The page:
A handful of African countries are using the KC N901 Smart Helmet from KC Wearable to help track the spread of COVID-19. The helmets have already been deployed at airports and logistical hubs in South Africa, and have also appeared in Algeria, Egypt, and Gabon.
The KC N901 is primarily being used for fever detection. The wearable device can screen as many as 200 people per minute, determining each pedestrian’s temperature with 96 percent accuracy. The results are displayed on a visor, and can capture everyone within seven meters of the wearer.
The data generated with the KC N901 can be synced with other COVID-19 tracking applications. The helmet uses an infrared camera to perform temperature scans, and supplements that with facial recognition capabilities.
“Our mission has always been to do everything possible to reduce the spread of this disease,” said KC Wearable Global Head Jie Guo. “With a high fever being a common COVID-19 symptom, the KC N901 Smart Helmet is a quick, efficient and accurate way of identifying potential cases.”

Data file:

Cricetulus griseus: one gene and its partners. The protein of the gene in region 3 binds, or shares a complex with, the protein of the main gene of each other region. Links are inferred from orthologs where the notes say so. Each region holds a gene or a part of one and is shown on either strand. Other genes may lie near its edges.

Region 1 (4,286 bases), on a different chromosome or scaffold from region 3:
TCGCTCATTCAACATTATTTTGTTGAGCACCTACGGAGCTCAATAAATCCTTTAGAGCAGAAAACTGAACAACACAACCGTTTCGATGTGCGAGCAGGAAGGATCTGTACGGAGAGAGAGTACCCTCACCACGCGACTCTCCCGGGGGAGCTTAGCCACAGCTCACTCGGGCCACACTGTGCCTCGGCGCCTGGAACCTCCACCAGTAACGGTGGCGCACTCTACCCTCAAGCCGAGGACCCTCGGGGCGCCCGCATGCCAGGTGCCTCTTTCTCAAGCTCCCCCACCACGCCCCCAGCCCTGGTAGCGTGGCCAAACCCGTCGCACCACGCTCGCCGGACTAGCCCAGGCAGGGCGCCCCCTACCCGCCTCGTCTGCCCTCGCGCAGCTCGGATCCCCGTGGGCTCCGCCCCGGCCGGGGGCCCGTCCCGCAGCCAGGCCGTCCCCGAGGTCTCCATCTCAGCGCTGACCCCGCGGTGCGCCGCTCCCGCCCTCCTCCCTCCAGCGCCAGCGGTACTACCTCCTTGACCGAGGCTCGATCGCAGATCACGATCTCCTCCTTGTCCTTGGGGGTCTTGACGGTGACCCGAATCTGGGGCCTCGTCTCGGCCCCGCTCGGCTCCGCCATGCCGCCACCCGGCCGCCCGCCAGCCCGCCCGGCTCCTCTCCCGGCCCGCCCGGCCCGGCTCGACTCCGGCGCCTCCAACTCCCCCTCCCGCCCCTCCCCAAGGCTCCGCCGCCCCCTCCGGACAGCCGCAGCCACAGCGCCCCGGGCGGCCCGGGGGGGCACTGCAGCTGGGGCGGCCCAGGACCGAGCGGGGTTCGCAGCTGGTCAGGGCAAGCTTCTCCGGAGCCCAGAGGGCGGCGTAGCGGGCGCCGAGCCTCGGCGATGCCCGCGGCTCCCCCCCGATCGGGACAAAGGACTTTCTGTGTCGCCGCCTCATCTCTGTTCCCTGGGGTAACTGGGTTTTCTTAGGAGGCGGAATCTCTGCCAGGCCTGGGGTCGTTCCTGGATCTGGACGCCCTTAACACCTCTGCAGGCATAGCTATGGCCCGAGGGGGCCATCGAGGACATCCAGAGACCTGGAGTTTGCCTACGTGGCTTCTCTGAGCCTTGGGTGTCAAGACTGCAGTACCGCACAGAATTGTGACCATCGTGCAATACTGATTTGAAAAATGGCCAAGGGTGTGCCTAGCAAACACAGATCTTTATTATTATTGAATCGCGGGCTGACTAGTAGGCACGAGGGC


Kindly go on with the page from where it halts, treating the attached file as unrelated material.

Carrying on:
KC Wearable noted that COVID-19 cases have spiked throughout Africa in recent months, with more than 720,000 cases and nearly 16,000 deaths across the continent. The company argued that the helmet can be particularly useful in areas with high population density.
“The KC N901 [is] particularly important to South Africa because of the ability to do rapid mass screening both indoors and outdoors. Most of the workforce rely heavily on public transportation,” added Granule Holdings Founder and CEO Jeremy Capouya.
At this point, dozens of technology providers have introduced thermal screening solutions to help venue operators watch for early symptoms of COVID-19. Vuzix partnered with Librestream to integrate temperature recognition into its M400 smart glasses, while companies like Suprema and Hytera have deployed thermal cameras in kiosks and other standalone devices. Many large venues have made thermal screening a central component of their strategy as they try to reopen safely during the pandemic.